April is Sexual Assault Awareness month, which is an annual campaign to promote awareness of sexual assault and educate each other on how to prevent sexual violence. Here at Westlake, we strive to advocate for those who have been victims of sexual assault and work to prevent it by establishing norms of respect, safety, equality, and helping others.
What is sexual assault?
Sexual assault happens in every community and affects people of all genders and ages. Sexual assault is any type of unwanted sexual contact. This includes words and actions of a sexual nature against a person’s will and without their consent. A person may use force, threats, manipulation, or coercion to commit sexual assault.
Forms of sexual assault include:
- Rape or sexual violence
- Child sexual assault and incest
- Sexual assault by a person’s spouse or partner
- Unwanted sexual contact/touching
- Sexual harassment
- Sexual exploitation and trafficking
- Exposing one’s genitals or naked body to other(s) without consent
- Masturbating in public
- Watching someone engage in private acts without their knowledge or permission
- Nonconsensual image sharing
Who does sexual assault impact? Victims of sexual violence include people of all ages, races, genders, and religions — with and without disabilities.
- Nearly one in five women in the United States have experienced rape or attempted rape some time in their lives.
- In the United States, one in 71 men have experienced rape or attempted rape.
- Victims often know the person who sexually assaulted them.
- Nearly three out of four adolescents (74%) who have been sexually assaulted were victimized by someone they knew well..
- One-fifth (21.1%) were committed by a family member.
- 51.1% of female victims of rape reported being raped by an intimate partner.
What is consent? Consent must be freely given and informed, and a person can change their mind at any time. Consent is more than a yes or no. It is a dialogue about desires, needs, and level of comfort with different sexual interactions. Choosing to violate another person is not about “drinking too much,” “trying to have a good time,” or “getting carried away,” nor is it about the clothes someone was wearing, how they were acting, or what type of relationship they have with the person who abused them. Violating another person is a choice.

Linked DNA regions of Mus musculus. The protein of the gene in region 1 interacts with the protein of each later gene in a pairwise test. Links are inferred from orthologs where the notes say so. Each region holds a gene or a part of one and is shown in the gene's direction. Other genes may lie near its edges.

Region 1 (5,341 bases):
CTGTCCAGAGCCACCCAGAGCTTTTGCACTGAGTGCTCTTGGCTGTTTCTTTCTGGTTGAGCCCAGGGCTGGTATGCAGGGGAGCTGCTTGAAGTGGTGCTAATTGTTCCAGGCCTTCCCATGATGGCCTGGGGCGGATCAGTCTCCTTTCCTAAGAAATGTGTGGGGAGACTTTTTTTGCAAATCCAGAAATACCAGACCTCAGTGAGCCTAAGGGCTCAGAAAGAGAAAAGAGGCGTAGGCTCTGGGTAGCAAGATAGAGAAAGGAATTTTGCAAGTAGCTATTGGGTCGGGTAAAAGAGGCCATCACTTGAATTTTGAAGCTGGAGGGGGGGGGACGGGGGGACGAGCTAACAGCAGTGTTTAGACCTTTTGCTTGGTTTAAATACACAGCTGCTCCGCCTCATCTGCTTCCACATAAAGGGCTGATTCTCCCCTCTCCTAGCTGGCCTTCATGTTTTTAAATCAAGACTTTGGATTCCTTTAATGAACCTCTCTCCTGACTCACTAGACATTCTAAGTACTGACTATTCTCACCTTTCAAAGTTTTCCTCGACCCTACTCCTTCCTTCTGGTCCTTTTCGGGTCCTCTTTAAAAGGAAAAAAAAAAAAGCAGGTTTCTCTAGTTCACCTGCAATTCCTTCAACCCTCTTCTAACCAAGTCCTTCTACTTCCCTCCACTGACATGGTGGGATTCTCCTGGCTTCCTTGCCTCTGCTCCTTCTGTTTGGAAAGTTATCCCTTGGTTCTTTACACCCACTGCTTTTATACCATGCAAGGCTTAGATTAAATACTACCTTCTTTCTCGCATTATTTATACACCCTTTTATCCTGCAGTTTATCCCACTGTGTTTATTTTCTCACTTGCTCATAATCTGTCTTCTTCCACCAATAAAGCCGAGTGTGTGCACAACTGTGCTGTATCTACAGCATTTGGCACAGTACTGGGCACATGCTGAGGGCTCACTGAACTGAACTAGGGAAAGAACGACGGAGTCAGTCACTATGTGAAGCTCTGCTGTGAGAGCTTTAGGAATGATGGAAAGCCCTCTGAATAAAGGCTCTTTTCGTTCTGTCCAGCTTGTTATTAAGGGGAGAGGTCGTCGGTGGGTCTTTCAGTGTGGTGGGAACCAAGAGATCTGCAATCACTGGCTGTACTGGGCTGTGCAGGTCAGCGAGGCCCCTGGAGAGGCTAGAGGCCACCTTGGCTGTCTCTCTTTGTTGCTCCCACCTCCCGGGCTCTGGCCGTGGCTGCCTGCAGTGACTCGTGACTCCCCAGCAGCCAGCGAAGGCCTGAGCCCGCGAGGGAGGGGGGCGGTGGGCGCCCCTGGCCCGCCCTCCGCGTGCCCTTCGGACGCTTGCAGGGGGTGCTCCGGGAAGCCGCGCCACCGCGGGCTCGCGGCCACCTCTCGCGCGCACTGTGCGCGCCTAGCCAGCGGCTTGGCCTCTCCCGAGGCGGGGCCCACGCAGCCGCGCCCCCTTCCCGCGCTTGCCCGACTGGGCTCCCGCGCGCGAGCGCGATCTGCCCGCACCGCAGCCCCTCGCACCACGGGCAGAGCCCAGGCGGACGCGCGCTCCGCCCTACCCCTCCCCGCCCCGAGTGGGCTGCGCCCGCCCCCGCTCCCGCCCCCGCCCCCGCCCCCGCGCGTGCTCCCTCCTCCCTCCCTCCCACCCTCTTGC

How to get help?
If you or someone you know has been a victim of sexual assault it is important to know your rights and how to get help. Victims of crime have rights that depend on the laws of the location (state, territory, tribe) where the crime occurred. Some of the laws that might apply to you if a person has committed the crime of sexual assault against you include:
- Availability of a forensic exam (rape kit) at no cost to you
- Confidential access to victim advocates
- Time limits (statute of limitations) on reporting a sexual assault to the police
- Mandated reporting of the assault if you are a vulnerable person (child or elder adult)
- Confidential communication with service providers
- Testing or storage of evidence kits
- Possible financial compensation for you as a crime victim
Other resources include:
- The Rape, Abuse, & Incest National Network (RAINN) Hotline at 1-800-656-4673 or access RAINN’s online chat
- National Sexual Violence Resource Center (NSVRC) offers a directory of Victim/Survivor support resources for every region. https://www.nsvrc.org/
Nora Schultz, MSSW Intern